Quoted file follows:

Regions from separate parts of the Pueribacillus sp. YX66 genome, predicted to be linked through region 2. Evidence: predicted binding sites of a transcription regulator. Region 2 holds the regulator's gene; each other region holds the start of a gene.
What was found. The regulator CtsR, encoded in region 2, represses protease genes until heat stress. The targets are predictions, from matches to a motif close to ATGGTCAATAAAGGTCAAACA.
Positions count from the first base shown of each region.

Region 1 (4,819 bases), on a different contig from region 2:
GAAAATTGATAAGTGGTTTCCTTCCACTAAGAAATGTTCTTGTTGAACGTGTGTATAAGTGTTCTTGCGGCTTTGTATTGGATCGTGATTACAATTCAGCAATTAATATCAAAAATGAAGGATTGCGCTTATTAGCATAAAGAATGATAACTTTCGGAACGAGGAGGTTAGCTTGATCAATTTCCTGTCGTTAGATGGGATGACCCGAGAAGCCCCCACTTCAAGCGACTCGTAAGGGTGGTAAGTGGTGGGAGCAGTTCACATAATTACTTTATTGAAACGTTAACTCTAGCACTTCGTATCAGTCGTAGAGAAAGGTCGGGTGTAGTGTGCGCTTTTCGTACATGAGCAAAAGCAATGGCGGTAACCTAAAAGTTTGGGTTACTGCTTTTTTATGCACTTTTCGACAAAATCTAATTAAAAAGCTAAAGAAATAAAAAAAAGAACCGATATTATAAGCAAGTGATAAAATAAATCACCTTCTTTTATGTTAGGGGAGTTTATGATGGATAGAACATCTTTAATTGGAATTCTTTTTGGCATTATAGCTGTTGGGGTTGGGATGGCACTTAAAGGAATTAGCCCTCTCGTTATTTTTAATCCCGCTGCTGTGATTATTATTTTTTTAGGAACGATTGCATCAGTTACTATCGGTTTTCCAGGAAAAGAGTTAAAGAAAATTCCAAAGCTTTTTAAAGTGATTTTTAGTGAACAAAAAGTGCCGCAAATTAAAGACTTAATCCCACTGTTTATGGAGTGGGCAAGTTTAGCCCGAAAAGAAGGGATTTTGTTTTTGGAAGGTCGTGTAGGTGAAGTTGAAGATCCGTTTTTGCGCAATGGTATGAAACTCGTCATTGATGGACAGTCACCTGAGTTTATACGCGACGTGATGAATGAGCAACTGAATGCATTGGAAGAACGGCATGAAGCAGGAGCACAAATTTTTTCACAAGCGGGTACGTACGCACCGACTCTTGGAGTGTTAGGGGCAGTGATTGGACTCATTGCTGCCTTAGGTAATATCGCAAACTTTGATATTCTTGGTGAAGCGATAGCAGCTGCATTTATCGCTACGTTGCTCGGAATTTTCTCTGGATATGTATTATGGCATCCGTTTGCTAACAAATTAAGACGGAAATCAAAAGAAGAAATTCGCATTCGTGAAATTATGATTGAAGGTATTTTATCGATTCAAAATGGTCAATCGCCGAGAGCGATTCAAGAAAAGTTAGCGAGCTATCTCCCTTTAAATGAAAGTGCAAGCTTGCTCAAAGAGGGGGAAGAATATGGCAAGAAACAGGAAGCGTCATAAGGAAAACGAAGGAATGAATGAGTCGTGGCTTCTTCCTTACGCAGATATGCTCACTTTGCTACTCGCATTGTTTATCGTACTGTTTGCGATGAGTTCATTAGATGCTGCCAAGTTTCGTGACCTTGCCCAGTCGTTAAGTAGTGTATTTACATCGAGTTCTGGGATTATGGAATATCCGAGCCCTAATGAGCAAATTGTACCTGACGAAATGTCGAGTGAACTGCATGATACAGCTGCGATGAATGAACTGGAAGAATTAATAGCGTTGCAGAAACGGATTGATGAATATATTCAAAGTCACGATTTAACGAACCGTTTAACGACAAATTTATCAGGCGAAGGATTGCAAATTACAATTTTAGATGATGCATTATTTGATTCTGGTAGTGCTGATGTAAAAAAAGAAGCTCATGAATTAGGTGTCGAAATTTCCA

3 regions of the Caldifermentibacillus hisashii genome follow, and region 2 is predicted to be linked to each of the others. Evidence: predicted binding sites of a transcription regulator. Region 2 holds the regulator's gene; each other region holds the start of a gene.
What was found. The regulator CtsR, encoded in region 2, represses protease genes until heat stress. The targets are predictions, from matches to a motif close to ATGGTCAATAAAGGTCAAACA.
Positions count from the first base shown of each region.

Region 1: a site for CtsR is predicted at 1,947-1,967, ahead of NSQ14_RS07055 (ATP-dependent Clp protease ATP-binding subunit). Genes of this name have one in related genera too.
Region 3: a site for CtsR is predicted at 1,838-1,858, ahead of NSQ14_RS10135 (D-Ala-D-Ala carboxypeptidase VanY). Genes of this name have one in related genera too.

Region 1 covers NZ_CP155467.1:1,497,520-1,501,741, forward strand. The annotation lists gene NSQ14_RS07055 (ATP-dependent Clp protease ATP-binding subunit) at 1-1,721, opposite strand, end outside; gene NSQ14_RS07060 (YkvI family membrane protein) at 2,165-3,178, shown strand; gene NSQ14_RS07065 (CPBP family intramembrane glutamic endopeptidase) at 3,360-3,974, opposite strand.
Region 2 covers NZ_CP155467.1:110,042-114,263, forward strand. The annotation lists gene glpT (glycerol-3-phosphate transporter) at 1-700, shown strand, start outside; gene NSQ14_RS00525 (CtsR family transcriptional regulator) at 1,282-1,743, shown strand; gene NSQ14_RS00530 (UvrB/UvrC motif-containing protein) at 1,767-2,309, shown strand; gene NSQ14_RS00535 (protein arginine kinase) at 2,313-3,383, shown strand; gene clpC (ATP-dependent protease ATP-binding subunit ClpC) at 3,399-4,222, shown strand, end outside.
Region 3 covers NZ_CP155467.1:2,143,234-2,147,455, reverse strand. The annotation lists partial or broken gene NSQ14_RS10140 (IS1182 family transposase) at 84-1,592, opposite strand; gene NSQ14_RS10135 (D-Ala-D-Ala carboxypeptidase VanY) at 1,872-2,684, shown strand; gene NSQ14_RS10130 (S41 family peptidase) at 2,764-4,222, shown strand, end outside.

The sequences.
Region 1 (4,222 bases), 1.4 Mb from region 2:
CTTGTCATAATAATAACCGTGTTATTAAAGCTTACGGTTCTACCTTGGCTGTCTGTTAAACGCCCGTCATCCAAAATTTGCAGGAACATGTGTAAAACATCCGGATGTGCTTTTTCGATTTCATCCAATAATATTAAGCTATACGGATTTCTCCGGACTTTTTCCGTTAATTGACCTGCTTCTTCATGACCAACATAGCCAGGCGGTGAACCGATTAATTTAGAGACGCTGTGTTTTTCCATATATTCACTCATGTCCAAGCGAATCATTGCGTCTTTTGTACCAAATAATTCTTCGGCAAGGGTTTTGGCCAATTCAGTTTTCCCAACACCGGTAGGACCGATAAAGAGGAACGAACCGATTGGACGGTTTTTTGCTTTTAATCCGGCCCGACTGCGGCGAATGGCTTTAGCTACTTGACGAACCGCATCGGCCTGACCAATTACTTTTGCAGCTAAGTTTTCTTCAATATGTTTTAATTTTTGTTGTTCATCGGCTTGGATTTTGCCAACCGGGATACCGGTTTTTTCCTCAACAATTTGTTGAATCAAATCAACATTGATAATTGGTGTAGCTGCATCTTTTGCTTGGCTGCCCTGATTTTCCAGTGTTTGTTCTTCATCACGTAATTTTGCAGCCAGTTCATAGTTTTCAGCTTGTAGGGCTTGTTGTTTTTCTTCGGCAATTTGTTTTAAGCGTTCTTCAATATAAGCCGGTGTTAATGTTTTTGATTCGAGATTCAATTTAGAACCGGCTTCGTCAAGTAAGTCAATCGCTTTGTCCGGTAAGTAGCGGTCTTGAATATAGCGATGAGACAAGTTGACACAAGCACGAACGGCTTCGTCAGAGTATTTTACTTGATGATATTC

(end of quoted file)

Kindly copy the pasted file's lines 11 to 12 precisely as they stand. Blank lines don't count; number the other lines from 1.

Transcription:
Region 1 covers NZ_CP155467.1:1,497,520-1,501,741, forward strand. The annotation lists gene NSQ14_RS07055 (ATP-dependent Clp protease ATP-binding subunit) at 1-1,721, opposite strand, end outside; gene NSQ14_RS07060 (YkvI family membrane protein) at 2,165-3,178, shown strand; gene NSQ14_RS07065 (CPBP family intramembrane glutamic endopeptidase) at 3,360-3,974, opposite strand.
Region 2 covers NZ_CP155467.1:110,042-114,263, forward strand. The annotation lists gene glpT (glycerol-3-phosphate transporter) at 1-700, shown strand, start outside; gene NSQ14_RS00525 (CtsR family transcriptional regulator) at 1,282-1,743, shown strand; gene NSQ14_RS00530 (UvrB/UvrC motif-containing protein) at 1,767-2,309, shown strand; gene NSQ14_RS00535 (protein arginine kinase) at 2,313-3,383, shown strand; gene clpC (ATP-dependent protease ATP-binding subunit ClpC) at 3,399-4,222, shown strand, end outside.